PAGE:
This has led the Youngs to make a gift to the University of Saskatchewan in the area of mental health: a $135,000 donation to create Grace's Fund in Support of Student Mental Health in memory of Herb and Grace Young. Ralph Young says, "Because of my mother, it was a way to honour my parents and also provide some support for an area that is challenging to attract funding. Mental health is not glamorous, but it affects a big percentage of our population. We hope it will be of benefit."
He adds, "It's a small way of saying thank you to the University of Saskatchewan. One of the things I've always believed in is that it's important to give back, even if it's modest. As alumni, we've been given this great privilege of having a university educationâ¦if you think about the gift that we've been given, and the value of your education, it's part of our responsibility as university graduates to give back. We've had that opportunity that not everybody gets."
The Youngs' donation is the largest-ever gift from private individuals to the university's Student Health and Counselling Services. Terrie Fitzpatrick, Manger of Student Counselling Services, says "It's so rare to have a donation of this impactâthe only other gift of this magnitude is the building itself." The new fund will help Student Health and Counselling Services create a campus-wide vision for mental health at the U of S, which will include suicide and stress campaigns, mental health plans that could be tailored for colleges with unique needs, and training and resources to help faculty, staff, and students identify and help students in distress.
Fitzpatrick says that since the counselling unit moved into its new premises with Student Health in Place Riel, they have experienced a dramatic increase in the number of students accessing their services: 37% over last year. The centre is now more open and visible, but student stress is also rising across Canada. "The stakes are a lot higher, tuition is higher, the pressure to do wellâ¦anyone can struggle with the transition to academic life," says Fitzpatrick. "How do we, as a university, deal with these issues and make sure students stay on track? This is why this gift is so important. It will engage the campus community to talk not just about mental health and illness, but about mental wellness and well-being."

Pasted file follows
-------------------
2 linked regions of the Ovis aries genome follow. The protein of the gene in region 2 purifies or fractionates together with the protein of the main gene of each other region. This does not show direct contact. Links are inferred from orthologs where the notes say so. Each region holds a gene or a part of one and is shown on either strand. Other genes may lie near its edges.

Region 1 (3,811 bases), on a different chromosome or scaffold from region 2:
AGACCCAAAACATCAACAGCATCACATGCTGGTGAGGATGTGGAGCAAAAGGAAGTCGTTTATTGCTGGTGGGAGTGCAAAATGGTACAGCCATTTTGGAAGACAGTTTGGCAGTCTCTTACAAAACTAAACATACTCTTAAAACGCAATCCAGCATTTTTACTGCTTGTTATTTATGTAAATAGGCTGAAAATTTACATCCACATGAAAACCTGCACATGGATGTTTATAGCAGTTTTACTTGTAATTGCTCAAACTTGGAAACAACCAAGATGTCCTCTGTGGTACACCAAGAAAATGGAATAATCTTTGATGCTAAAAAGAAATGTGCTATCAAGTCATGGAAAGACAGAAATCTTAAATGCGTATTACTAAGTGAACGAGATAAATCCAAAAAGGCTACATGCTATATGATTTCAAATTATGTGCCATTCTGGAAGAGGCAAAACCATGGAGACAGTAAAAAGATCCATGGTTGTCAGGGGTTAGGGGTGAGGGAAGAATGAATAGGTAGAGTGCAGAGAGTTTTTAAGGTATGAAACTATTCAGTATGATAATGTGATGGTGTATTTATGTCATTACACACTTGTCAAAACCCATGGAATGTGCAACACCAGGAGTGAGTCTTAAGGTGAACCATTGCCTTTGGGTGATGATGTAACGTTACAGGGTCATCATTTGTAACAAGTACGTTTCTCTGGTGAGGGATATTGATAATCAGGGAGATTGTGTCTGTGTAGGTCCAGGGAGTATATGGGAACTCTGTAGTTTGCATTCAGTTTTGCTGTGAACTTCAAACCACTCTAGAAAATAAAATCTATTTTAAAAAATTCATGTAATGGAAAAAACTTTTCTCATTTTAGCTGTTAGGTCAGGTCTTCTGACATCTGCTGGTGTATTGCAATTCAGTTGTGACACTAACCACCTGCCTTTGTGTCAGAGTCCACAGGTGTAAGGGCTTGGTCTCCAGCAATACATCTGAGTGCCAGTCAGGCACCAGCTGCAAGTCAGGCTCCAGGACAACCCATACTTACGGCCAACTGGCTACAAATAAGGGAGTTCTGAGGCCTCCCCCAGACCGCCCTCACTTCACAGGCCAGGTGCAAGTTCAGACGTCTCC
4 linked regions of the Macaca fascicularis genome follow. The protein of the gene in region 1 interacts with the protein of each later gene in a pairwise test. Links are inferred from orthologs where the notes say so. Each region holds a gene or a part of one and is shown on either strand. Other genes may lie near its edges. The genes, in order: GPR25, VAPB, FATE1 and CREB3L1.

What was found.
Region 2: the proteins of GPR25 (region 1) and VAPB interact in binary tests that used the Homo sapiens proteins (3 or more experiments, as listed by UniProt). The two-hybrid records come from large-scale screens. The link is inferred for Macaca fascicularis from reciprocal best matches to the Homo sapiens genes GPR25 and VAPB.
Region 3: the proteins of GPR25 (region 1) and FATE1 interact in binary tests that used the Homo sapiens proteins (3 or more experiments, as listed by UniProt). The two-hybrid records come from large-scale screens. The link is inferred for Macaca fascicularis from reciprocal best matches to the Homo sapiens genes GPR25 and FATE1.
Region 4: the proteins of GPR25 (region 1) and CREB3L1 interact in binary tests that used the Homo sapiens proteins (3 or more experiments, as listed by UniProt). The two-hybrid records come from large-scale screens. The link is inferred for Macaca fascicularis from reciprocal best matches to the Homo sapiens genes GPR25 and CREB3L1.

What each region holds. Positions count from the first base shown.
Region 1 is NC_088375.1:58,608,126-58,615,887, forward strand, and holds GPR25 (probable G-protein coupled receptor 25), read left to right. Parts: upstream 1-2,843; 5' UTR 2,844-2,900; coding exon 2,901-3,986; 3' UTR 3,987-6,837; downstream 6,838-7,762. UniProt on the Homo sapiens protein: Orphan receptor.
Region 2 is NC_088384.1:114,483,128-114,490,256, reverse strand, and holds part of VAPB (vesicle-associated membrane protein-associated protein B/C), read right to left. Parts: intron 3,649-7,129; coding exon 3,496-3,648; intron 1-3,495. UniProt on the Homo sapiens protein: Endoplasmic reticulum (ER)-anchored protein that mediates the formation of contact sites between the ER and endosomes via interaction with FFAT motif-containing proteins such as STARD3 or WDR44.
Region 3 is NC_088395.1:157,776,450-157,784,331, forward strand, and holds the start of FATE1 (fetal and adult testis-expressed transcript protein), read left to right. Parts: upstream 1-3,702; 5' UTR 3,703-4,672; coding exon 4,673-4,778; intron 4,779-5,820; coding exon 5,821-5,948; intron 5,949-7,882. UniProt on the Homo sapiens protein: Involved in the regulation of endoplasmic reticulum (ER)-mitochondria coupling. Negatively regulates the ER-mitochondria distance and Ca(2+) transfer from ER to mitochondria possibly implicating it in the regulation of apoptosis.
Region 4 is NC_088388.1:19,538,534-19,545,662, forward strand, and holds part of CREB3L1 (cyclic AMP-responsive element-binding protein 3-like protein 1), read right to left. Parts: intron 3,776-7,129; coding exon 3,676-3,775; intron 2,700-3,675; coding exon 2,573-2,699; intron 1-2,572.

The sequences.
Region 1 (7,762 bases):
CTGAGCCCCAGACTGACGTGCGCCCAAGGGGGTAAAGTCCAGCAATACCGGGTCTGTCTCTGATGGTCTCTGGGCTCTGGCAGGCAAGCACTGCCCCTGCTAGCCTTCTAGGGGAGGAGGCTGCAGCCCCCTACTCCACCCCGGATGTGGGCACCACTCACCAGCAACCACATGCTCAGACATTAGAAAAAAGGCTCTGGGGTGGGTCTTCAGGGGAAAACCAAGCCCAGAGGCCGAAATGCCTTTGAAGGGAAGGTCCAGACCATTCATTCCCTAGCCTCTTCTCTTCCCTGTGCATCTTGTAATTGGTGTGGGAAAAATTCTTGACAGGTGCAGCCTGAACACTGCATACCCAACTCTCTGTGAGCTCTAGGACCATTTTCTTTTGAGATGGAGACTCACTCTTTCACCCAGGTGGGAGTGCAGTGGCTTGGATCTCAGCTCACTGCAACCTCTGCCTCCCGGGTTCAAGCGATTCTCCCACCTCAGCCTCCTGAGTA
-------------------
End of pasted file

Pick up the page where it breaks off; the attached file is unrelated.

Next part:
Ralph Young agrees about the importance for university-wide mental health plans, pointing out that many mental health issues appear in people's late teens and early adulthood. "Students are going through big changes in their lives," he says. "Many people are able to handle the stress and pressure and go on to great things, but others can fall through the cracks." If they're not helped in time, this can have a huge impact on their future quality of life and ability to contribute to society.
Fitzpatrick says that there is still a stigma about talking about mental health, but she sees positive signs: "Students are becoming more savvy about accessing services, and the conversation is opening up." After visiting the new Student Health and Counselling premises recently, Young says, "You get the sense that young people are getting the help that they need. The people here are passionate and committed, they've got some space and resources, and they can use these funds to build it even further."
Written by Susan Pederson